Bird Lore: Yellow-rumped Warbler




A widespread and sometimes common songbird, the Yellow-rumped Warbler calls Edmonds home. During winter, this warbler prefers deciduous woods and thickets, gardens and beaches. During breeding season it nests in coniferous and mixed forests. It usually stays on the forest edge, avoiding dense, unbroken forest interiors. Except during breeding season, this is a highly social warbler that is usually in the company of several others of its species.

The Yellow-rumped Warbler has a mixed diet of insects and berries. In season it eats aphids, gnats, caterpillars, wasps, spiders, and many other insects. It is the fly-catching warbler because it often perches, flies out to grab an insect in mid-air, and then returns to its perch. While most warblers migrate to the tropics in winter, the Yellow-rumped will remain as far north as Western Washington and New England because it can digest the wax in berry coatings. In winter it feeds on bayberry, juniper, wax myrtle, poison ivy, and other available berries. It can be seen hovering as it feeds on berries.

The nest of the Yellow-rumped Warbler can be anywhere from 4 – 50 feet above ground. It is usually out on a horizontal branch, away from the tree trunk. The female builds an open cup of bark fibers, twigs, roots, and weeds. She lines it with hair and feathers in such a way as to partly cover her 4 – 5 eggs. The female incubates her eggs for a period of 12 – 13 days. Both parents feed the nestlings, which leave the nest after about 10 – 12 days. This warbler usually has two broods per year.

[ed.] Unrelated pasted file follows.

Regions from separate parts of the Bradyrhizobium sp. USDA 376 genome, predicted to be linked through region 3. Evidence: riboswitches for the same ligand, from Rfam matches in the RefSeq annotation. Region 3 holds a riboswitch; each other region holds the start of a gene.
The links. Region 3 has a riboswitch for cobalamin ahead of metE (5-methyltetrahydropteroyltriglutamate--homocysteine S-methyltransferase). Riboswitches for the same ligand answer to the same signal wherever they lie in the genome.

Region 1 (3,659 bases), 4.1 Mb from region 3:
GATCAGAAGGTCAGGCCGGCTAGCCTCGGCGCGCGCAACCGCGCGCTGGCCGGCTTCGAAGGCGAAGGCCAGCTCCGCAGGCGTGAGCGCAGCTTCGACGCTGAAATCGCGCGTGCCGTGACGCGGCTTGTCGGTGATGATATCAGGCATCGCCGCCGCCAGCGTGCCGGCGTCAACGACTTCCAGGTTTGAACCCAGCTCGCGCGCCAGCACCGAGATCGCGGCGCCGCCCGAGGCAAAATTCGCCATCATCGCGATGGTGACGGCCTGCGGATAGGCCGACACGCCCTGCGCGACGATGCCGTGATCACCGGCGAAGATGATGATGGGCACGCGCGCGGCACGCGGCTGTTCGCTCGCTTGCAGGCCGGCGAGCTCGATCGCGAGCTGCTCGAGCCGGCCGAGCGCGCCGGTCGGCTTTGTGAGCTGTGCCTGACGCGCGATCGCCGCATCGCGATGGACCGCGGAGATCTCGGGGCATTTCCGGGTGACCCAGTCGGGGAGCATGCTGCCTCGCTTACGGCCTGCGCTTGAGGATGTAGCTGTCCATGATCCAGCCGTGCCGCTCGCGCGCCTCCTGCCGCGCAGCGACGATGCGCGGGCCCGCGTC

There are two subspecies, which were once thought to be separate species. The Audubon’s subspecies has a bright yellow throat, best seen on the adult male when this species is in breeding plumage, as it is now. It is most commonly a western bird. The Myrtle subspecies, most commonly seen the the East, has a bright white throat in breeding plumage. Adult females are similar with more subdued hues. The adult male Audubon’s has a noticeable white wing patch, which you can see in LeRoy’s first photo. The Myrtle has two white wing bars instead of one larger patch. The Myrtle subspecies can be seen in the Pacific Northwest. It is seen in small numbers here in Edmonds. It favors stream-side trees in the West Coast states so the marsh is a good place to sort through Yellow-rumped Warblers to find the one Myrtle. LeRoy’s second photo is shows the drab plumage of a fall bird.

You can listen to the songs of both the Audubon’s and Myrtle subspecies at this site: Notice the slightly different songs of the two subspecies.

— By Carol Riddell

Carol Riddell manages the bird education displays on behalf of Pilchuck Audubon Society and Edmonds Parks & Recreation, at the Olympic Beach Visitor Station.

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